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Inoculating Cities

Inoculating Cities: Developing Tools for Urban Pandemic Preparedness is a collaboration between researchers in the faculties of the Built Environment and Population Health Sciences

Surgical Mask with a World Map

1 August 2018

Grant


Grant: Grand Challenges Small Grants
Year awarded: 2018-19
Amount awarded: £4,000

Academics


  • Hector Altamirano, School of Environment, Energy and Resources
  • Logan Manikam, Epidemiology and Public Health
  • Rebecca Katz, Georgetown University Center for Global Health Science and Security
  • Claire Standley, Georgetown University Center for Global Health Science and Security

 

The project team for Inoculating Cities: Developing Tools for Urban Pandemic Preparedness collaborated with the Centre for Global Health Science and Security on a statement (supplemented with statements by Chatham House, Resolve to Save Lives, the World Economic Forum, and World Health Organization) for the 2018 Global Parliament of Mayors (GPM) Annual Summit that contributed to the adoption of resolutions in the Bristol Declaration, where the mayors of the GPM committed to improving pandemic preparedness at local, national, and international levels. These efforts are targeted towards supporting the creation of an inter-city alliance centred around pandemic preparedness that can encourage the sharing of experiences and best practices. Furthermore, we disseminated a white paper titled 'A research agenda for urban pandemic preparedness: a call to action' to attendees of the Global Health Security Conference in June 2019.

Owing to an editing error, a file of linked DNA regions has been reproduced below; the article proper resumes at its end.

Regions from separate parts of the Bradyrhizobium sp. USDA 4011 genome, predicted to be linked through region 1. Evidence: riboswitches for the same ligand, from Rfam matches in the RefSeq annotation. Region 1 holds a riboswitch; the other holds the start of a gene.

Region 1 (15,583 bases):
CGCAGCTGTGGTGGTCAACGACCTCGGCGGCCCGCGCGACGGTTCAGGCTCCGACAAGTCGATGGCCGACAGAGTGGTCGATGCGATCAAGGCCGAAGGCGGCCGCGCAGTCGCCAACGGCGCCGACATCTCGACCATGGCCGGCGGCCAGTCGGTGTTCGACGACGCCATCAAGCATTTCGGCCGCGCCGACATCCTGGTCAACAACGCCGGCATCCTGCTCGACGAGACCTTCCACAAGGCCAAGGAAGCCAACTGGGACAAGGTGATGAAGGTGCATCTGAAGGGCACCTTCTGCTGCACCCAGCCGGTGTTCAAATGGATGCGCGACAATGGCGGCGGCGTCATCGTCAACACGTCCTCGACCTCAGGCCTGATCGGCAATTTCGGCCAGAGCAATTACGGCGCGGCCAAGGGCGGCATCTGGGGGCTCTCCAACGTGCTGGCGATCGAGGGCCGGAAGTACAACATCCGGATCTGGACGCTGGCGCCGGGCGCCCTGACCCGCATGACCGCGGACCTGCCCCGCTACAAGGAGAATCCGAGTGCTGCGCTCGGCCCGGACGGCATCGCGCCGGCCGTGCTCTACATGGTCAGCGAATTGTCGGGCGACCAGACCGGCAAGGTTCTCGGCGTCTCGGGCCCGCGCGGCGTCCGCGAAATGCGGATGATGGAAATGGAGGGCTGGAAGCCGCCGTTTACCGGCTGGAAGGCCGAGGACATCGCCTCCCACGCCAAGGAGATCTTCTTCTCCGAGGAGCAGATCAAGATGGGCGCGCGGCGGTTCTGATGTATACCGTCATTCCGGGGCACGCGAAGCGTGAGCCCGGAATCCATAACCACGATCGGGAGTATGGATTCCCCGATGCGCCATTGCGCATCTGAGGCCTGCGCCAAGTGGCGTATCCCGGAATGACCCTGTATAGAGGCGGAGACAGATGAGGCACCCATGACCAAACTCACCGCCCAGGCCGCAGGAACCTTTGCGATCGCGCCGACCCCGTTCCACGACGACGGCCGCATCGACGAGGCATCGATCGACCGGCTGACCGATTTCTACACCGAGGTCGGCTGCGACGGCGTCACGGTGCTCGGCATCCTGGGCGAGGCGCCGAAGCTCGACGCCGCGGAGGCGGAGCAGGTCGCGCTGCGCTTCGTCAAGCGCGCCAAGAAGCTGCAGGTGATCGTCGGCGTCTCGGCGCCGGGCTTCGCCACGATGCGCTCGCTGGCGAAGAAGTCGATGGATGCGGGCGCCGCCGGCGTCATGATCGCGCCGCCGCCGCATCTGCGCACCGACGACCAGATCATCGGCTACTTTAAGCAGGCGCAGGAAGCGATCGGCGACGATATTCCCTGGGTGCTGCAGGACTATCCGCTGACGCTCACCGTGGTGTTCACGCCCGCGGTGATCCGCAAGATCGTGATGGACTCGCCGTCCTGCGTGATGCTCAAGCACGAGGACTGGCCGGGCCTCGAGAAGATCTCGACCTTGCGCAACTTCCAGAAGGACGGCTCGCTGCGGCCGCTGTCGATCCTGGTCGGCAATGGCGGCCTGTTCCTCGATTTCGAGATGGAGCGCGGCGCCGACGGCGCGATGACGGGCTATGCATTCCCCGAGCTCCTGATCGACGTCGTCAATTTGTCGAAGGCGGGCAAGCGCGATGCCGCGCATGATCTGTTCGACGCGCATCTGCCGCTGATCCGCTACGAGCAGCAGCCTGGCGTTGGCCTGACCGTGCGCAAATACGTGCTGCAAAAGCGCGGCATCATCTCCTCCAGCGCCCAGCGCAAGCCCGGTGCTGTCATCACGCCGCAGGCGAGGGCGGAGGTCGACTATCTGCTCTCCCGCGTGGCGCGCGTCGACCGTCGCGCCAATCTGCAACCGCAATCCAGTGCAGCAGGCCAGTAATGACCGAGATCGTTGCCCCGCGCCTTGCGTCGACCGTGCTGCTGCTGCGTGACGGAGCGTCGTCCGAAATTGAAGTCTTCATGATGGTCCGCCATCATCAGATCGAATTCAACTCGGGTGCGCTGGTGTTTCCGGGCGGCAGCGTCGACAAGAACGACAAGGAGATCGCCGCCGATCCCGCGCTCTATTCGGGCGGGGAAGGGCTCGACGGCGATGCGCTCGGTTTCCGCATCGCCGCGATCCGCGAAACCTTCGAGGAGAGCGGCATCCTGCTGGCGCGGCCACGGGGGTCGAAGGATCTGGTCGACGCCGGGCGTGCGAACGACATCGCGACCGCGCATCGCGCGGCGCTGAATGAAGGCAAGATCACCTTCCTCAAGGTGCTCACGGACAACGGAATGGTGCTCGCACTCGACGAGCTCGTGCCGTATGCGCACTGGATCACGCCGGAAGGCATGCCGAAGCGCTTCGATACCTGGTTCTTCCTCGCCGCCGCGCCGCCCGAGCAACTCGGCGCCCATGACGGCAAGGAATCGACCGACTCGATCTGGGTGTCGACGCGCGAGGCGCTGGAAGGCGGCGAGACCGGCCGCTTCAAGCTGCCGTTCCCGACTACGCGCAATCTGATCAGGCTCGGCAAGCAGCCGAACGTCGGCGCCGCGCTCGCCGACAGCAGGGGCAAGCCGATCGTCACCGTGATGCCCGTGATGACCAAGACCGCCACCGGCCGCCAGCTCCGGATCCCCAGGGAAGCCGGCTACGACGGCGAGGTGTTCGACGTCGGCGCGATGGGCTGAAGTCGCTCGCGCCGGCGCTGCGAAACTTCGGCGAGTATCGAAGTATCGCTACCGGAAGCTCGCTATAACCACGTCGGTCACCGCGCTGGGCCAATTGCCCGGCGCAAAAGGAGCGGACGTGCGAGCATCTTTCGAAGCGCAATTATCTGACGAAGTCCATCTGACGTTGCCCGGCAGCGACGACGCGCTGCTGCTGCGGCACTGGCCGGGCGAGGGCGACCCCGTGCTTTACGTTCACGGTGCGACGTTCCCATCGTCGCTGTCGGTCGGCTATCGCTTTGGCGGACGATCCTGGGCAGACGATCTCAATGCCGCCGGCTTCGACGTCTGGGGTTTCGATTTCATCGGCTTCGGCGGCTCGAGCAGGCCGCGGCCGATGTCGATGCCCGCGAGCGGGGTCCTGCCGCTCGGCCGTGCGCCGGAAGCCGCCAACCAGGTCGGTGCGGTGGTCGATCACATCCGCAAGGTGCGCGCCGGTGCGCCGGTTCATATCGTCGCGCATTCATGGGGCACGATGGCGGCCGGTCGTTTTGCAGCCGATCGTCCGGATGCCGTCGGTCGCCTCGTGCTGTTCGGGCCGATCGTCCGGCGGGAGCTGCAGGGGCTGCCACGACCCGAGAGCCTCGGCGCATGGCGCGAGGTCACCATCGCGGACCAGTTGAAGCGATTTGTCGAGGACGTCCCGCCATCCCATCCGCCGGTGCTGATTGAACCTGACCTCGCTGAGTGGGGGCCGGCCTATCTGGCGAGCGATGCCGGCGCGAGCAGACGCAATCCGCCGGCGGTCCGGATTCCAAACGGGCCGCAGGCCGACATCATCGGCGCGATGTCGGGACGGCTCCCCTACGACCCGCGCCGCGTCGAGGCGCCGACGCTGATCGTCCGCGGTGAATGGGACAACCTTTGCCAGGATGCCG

This enabled new links to be forged with specialists working within global health security, paving the way for new opportunities to be devised that will ensure appropriate actions and outputs are developed that target urban pandemic preparedness.

This project has fostered relationships with academic institutions, policy makers and experts operating within the pandemic preparedness ecosystem. This will streamline future collaborations and projects within this critical space to ensure far-reaching and sustainable activities.

The results of this project informed the development of the Childhood Infection and Pollution (CHIP) project. Specifically, the inter city-alliance and municipal to national linkages outlined in the white paper are being adapted to guide policy initiatives designed to scale-up interventions developed in slums. Additionally, these activities strengthened alliances with our collaborators in Georgetown, who are currently acting as co-investigators on the CHIP project.

Outputs and Impacts